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Broken Base / Persona 5

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  • The identity of the traitor: Goro Akechi, which many have slammed as a blatant Captain Obvious Reveal, while others like it for serving as The Un-Twist. Others point out Akechi serves as a Red Herring to divert attention from events like the whole party having already come up with a plan to outsmart him, to an even bigger betrayal by "Igor", who turns out to have been the Big Bad posing the series' usual Big Good the whole time.
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  • Unlike the past two games, which would tease the idea before shooting it down, the young teenage protagonist of Persona 5 is actually able to enter into a full-blown relationship with his adult female Confidants. Of the roughly four women that can be dated this way, Kawakami is the one the brings up the majority of the divisive debate due to her being Joker's homeroom teacher. Those who enjoy the ability to date older women argue that the game does a good job of treating the subject with as much care as can be done, often pointing out that all of the female love interests enter a consensual relationship with Joker, unlike with what Kamoshida did, and feel that the ability to romance them shows that Atlus is able to be more mature than people give them credit for. In addition, when it comes to Kawakami's relationship, defenders will often argue that the romantic version of her Confidant manages to strike a healthy balance between the Wish Fulfillment aspects of dating a teacher and does still point out that teacher/student relationships are taboo for a reason. On the other hand, those who are against Joker being able to date older women feel that it is creepy and uncomfortable to see him date an older woman, and will often argue that it comes across as a Double Standard for the game to make Kamoshida a Hate Sink while Joker can do the same thing except with reversed ages for the genders involved. In addition, detractors claim that this being portrayed positively with only Kawakami especially comes across as blatant pandering, since the game doesn't do enough to discuss the topic in detail beyond a few moments. Values Dissonance is the main reason this issue even exists though; the topic is less of an issue for Japanese players.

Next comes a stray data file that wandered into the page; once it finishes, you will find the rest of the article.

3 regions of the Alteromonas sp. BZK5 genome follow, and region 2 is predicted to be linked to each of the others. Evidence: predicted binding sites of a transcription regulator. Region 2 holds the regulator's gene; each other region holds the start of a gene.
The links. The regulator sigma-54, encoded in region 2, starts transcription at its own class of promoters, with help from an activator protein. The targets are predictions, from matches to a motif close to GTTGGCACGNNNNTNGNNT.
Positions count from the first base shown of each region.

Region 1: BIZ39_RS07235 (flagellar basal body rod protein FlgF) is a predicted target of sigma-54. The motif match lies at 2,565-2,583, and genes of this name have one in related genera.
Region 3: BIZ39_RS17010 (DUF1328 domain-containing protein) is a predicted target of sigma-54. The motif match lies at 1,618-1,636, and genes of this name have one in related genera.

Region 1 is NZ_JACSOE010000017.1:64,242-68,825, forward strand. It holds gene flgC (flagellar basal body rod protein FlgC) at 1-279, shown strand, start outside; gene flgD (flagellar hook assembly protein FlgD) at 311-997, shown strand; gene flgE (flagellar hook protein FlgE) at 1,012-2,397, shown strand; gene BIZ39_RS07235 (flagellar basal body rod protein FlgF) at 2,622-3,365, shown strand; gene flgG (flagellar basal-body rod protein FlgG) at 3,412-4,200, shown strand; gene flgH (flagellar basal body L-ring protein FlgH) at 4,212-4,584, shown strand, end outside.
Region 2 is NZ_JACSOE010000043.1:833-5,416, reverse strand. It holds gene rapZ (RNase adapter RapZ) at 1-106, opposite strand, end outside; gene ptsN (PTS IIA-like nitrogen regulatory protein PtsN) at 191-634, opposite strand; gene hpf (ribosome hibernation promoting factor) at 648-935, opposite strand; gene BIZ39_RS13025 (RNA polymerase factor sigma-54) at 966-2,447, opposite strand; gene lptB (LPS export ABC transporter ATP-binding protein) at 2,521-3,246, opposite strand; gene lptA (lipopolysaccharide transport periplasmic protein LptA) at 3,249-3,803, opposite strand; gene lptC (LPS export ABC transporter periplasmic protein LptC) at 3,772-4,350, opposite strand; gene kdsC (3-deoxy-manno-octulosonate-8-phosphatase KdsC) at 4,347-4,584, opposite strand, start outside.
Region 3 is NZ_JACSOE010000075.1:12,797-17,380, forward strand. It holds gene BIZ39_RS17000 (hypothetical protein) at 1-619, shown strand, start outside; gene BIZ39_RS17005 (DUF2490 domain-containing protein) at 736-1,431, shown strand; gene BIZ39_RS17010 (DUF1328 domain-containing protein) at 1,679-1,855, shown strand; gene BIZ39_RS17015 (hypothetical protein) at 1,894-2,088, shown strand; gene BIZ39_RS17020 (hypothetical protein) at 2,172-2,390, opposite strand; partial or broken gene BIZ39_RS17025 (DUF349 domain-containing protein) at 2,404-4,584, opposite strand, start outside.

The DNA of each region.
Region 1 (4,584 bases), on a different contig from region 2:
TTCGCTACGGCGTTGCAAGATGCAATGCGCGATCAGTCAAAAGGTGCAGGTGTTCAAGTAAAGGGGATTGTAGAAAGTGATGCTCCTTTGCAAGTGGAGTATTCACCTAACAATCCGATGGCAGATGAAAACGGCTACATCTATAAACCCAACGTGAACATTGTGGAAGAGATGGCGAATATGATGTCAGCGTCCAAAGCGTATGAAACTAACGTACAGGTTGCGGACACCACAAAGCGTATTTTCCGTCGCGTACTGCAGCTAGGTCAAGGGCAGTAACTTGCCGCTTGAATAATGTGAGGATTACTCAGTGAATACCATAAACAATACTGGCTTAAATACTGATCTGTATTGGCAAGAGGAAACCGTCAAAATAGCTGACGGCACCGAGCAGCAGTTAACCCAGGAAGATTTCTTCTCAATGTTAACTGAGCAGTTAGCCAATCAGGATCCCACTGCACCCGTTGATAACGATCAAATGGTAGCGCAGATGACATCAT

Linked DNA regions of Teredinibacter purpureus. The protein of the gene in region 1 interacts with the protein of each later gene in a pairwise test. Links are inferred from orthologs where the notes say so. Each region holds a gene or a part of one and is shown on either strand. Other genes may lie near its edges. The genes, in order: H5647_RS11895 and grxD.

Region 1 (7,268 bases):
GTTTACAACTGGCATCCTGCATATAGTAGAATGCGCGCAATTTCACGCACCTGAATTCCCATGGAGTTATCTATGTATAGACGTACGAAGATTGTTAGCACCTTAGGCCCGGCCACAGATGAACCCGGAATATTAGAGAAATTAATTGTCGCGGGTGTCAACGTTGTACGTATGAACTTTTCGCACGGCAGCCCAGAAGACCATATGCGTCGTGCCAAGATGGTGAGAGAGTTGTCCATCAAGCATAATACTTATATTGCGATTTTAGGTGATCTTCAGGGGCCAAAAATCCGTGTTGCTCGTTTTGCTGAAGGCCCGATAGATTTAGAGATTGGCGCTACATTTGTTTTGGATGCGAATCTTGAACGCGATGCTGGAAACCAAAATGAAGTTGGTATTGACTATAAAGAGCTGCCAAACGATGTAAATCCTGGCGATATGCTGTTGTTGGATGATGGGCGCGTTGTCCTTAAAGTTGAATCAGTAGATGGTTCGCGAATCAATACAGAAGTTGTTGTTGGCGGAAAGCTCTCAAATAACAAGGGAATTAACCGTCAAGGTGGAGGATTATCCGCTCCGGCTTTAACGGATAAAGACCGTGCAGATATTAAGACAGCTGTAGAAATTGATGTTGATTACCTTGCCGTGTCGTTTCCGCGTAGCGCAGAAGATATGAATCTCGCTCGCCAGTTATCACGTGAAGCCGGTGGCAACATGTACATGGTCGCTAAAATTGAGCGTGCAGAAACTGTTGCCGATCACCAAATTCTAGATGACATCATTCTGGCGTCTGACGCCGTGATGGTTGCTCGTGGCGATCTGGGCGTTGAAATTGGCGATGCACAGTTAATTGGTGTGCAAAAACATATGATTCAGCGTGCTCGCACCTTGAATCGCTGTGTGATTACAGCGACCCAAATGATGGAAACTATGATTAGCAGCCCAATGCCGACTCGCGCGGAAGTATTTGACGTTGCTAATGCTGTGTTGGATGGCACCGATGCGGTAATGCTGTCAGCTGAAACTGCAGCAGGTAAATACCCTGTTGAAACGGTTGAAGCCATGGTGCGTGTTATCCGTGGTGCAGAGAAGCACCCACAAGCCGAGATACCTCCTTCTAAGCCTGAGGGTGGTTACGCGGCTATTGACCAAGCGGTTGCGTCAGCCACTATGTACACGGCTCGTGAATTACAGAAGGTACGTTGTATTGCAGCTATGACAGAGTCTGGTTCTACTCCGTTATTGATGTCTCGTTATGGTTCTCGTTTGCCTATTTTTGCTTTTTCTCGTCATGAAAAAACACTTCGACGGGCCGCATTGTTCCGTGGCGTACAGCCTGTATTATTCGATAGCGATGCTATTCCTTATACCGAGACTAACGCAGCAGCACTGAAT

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  • While the game has received acclaim for taking socially progressive stances on a number of hot-button topics, its treatment of LGBT issues is, like its two predecessors, divisive. Just like the preceding two game's male protagonists, Joker can't be gay, and there are two gag characters in the form of a campy older couple who pop up briefly twice, and sexually harass Ryuji both times. On the other hand, the tasteful handling of transgender Gay Bar matron Lala Escargot and her customers has been widely praised. Discussions include whether the jokes regarding the gay couple are offensively funny or just plain offensive, whether the localization should have removed their scenes, if there's enough positive representation to make up for the negative ones (much like how some fans argue if this can be the case with Persona 4), and even whether or not the gay jokes undermine the game's progressive themes. Part of why the first part of this discussion comes up is that you could pursue a romantic interest of your same gender in Persona 2, with Jun, and as the female protagonist introduced in Persona 3 Portable Edition, with Aigis and Elizabeth (if you chose her over Theodore as your attendant), so there doesn't seem to be too much of a reason for Atlus to have ignored this opportunity. Other players don't mind as much and, besides the obvious fact that a lot of people playing the game are straight dudes, find the issues with LGBT representation to be a bit of a Values Dissonance, since LGBT rights aren't nearly as much of an obvious issue to tackle in Japan when compared to the other themes.